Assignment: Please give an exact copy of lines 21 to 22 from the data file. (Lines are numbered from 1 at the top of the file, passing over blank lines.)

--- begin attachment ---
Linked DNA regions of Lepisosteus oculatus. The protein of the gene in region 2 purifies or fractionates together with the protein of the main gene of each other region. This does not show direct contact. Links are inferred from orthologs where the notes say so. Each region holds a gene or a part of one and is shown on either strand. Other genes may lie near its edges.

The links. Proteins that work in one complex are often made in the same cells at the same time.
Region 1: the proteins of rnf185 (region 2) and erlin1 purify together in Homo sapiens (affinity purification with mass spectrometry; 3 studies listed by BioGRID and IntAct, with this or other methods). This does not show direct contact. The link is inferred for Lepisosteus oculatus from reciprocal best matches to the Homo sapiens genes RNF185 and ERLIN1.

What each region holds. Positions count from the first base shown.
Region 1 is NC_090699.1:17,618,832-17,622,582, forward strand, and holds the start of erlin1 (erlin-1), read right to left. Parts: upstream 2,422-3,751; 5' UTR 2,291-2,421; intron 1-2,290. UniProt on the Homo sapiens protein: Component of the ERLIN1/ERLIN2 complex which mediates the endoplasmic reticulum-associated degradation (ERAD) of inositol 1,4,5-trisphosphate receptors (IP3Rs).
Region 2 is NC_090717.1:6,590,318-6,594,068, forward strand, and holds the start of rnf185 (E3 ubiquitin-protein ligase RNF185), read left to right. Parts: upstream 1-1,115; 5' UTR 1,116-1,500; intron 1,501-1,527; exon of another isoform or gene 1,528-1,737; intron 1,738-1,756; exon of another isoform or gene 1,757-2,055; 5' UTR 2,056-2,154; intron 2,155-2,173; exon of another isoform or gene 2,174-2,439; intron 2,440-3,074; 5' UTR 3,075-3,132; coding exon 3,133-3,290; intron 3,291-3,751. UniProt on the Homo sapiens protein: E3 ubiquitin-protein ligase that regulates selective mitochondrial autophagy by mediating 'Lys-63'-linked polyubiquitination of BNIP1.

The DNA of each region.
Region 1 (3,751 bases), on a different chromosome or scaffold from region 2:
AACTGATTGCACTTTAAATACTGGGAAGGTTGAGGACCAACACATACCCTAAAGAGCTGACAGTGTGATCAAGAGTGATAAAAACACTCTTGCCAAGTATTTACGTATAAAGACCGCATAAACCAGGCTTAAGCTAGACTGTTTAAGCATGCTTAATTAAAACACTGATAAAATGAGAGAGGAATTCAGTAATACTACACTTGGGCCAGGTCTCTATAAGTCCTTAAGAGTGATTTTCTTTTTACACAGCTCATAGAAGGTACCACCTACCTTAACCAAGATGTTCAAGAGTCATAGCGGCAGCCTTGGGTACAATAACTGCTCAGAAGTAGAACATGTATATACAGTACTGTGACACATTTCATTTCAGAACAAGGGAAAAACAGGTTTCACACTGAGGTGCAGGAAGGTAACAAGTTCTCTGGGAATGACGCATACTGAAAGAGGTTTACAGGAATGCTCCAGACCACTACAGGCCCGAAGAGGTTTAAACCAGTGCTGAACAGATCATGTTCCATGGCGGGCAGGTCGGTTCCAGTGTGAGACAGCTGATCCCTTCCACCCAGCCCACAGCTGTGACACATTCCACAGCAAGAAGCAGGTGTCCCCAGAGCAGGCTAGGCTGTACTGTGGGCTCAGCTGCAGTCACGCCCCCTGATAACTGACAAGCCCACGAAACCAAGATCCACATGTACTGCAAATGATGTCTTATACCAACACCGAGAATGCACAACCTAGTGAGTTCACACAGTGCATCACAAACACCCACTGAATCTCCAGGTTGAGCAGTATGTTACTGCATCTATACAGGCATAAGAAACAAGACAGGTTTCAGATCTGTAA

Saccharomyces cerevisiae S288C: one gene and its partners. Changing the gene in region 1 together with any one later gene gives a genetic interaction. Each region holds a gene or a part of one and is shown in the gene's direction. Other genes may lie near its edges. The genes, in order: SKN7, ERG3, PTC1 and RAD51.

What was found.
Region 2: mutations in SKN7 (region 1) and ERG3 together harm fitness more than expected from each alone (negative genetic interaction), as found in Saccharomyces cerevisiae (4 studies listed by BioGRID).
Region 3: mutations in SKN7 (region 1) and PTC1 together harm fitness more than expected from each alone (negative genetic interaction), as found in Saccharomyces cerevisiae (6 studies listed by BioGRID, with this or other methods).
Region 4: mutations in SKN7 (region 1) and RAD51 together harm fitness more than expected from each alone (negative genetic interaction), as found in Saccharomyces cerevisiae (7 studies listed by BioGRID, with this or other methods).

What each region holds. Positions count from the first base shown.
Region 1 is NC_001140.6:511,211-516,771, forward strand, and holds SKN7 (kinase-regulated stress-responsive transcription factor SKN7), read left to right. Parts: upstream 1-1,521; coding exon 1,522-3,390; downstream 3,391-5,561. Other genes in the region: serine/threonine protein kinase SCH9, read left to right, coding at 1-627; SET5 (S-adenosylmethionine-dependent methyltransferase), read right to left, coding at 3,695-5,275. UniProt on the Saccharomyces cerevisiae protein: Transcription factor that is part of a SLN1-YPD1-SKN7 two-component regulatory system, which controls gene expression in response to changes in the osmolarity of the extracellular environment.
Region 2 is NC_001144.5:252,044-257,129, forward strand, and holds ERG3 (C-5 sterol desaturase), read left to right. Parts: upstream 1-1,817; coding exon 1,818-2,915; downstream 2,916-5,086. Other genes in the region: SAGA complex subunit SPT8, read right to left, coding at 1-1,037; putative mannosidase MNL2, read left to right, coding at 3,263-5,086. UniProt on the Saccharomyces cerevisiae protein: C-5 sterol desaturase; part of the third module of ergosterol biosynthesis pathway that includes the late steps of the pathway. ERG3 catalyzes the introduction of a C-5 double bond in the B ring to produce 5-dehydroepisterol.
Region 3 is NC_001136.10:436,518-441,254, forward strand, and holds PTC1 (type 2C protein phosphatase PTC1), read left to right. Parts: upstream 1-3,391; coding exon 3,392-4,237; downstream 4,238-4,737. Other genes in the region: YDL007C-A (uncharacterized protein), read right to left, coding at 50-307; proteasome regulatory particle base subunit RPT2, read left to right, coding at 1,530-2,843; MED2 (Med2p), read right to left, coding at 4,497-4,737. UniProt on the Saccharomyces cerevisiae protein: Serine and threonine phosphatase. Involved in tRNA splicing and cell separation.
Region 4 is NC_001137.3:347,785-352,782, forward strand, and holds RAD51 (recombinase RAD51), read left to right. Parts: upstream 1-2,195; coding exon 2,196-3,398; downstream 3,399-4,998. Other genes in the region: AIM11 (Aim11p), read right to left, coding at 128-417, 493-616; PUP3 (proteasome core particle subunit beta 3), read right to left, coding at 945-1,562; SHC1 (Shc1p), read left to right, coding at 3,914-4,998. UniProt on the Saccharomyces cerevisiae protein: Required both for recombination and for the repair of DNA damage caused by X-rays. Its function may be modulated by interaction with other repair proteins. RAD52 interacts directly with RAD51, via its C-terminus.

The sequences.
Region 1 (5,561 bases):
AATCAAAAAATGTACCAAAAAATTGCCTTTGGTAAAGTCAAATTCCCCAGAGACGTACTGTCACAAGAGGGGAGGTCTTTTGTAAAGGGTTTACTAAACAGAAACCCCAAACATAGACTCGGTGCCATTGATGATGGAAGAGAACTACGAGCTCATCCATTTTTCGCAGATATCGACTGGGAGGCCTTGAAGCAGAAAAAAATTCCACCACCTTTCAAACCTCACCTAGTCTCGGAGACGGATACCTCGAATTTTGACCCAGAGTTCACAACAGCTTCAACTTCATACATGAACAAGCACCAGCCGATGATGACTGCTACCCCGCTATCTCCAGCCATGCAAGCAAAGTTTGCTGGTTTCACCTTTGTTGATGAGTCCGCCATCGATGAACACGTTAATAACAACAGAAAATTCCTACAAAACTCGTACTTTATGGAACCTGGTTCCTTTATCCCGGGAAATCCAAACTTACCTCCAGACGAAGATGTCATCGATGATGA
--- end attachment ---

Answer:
Region 1 (5,561 bases):
AATCAAAAAATGTACCAAAAAATTGCCTTTGGTAAAGTCAAATTCCCCAGAGACGTACTGTCACAAGAGGGGAGGTCTTTTGTAAAGGGTTTACTAAACAGAAACCCCAAACATAGACTCGGTGCCATTGATGATGGAAGAGAACTACGAGCTCATCCATTTTTCGCAGATATCGACTGGGAGGCCTTGAAGCAGAAAAAAATTCCACCACCTTTCAAACCTCACCTAGTCTCGGAGACGGATACCTCGAATTTTGACCCAGAGTTCACAACAGCTTCAACTTCATACATGAACAAGCACCAGCCGATGATGACTGCTACCCCGCTATCTCCAGCCATGCAAGCAAAGTTTGCTGGTTTCACCTTTGTTGATGAGTCCGCCATCGATGAACACGTTAATAACAACAGAAAATTCCTACAAAACTCGTACTTTATGGAACCTGGTTCCTTTATCCCGGGAAATCCAAACTTACCTCCAGACGAAGATGTCATCGATGATGA